Sonita

 

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The story of one determined teenager in Iran whose actions will strike many as inspirational.

 
Sonita

 

Sonita Alizadeh, the subject of this documentary by Rokhsareh Ghaem Maghami, is an Afghan who for some years has lived in Tehran with her sister. During this time she has developed ambitions to be a singer -something denied to women in Afghanistan - and, furthermore, the lure of pop music as such has yielded to the desire to become a rapper able to comment in her music on issues of social justice.

 

Iran may be less restrictive to her dreams than Afghanistan would be, but two things stand in Sonita's way. First, there are financial problems relevant not only to the cost of making a recording but crucial in a more basic way when it comes to the need for accommodation. Secondly, when Sonita's mother arrives from Afghanistan it is apparent that she and the family have their own plans for Sonita's future. Although the mother had herself suffered through being a child bride, she continues to approve this Afghan tradition and sees the money that would come from marrying off Sonita as a way of providing funds for use as a dowry that would enable one of the girl's brothers to marry.

 

The injustice of this system will become the subject of one of Sonita's songs when she pursues her musical ambitions and, in endorsing her views, this film very clearly portrays her family as one ruled to an exceptional extent by the need for money. In effect, social comment is here blended with the story of one teenage girl's pursuit of a career in music, the kind of journey depicted in many another film, albeit that here the constraints placed on females in this part of the world add to the heroism of her efforts.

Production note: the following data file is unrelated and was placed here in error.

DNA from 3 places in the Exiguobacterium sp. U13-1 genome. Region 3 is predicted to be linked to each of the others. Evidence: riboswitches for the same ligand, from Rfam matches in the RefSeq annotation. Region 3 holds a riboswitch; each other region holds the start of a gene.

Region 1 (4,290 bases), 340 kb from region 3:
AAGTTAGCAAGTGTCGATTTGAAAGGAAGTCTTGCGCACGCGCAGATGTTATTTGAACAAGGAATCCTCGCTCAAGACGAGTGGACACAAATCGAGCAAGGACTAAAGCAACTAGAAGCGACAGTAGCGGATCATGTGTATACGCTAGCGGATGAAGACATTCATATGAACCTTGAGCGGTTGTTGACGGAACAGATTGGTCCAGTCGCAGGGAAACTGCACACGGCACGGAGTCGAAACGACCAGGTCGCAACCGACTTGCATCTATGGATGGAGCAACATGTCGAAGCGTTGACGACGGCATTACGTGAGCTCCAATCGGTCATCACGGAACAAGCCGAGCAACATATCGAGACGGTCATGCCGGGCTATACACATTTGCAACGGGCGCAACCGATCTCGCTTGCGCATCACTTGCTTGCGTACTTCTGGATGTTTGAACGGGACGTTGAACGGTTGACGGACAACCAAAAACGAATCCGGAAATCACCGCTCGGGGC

Sonita won prizes at the Sundance Film Festival and Sonita herself comes across sympathetically. If I was not drawn in emotionally to the extent that I expected, it may be due to the fact that the director shoots Sonita in a style that would be at home in a film made with actors. The sense of this being every inch a movie distracted me somewhat and, when cash is needed to keep mother and her plans at bay for a further six months, one feels that Ghaem Maghami, who has been treating Sonita like a lead actress, should be paying up on her behalf (in the event she does so, but only rather late in the day). But qualms of this kind and also over the film's concentration on this single individual story in preference to a broader viewpoint may be personal to me. Other viewers may well find Sonita's history a perfect way to provide a central focus in a film that is certainly not blind to the broader social issues on which it touches.

 

MANSEL STIMPSON

 

Featuring  Sonita Alizadeh.

 

Dir Rokhsareh Ghaem Maghami, Pro Gerd Haag, Ph Behrouz Badrouj, Ali Mohammad Ghasemi and Mohammad Haddadi, Ed Rune Schweitzer, Music Moritz Denis.

 
TAG/TRAUM/Intermezzo Films/NDR/RTS Télévision Suisse-New Wave Films.
90 mins. Iran/Germany/Switzerland/The Netherlands/USA/Denmark. 2015. Rel: 21 October 2016. Cert. PG.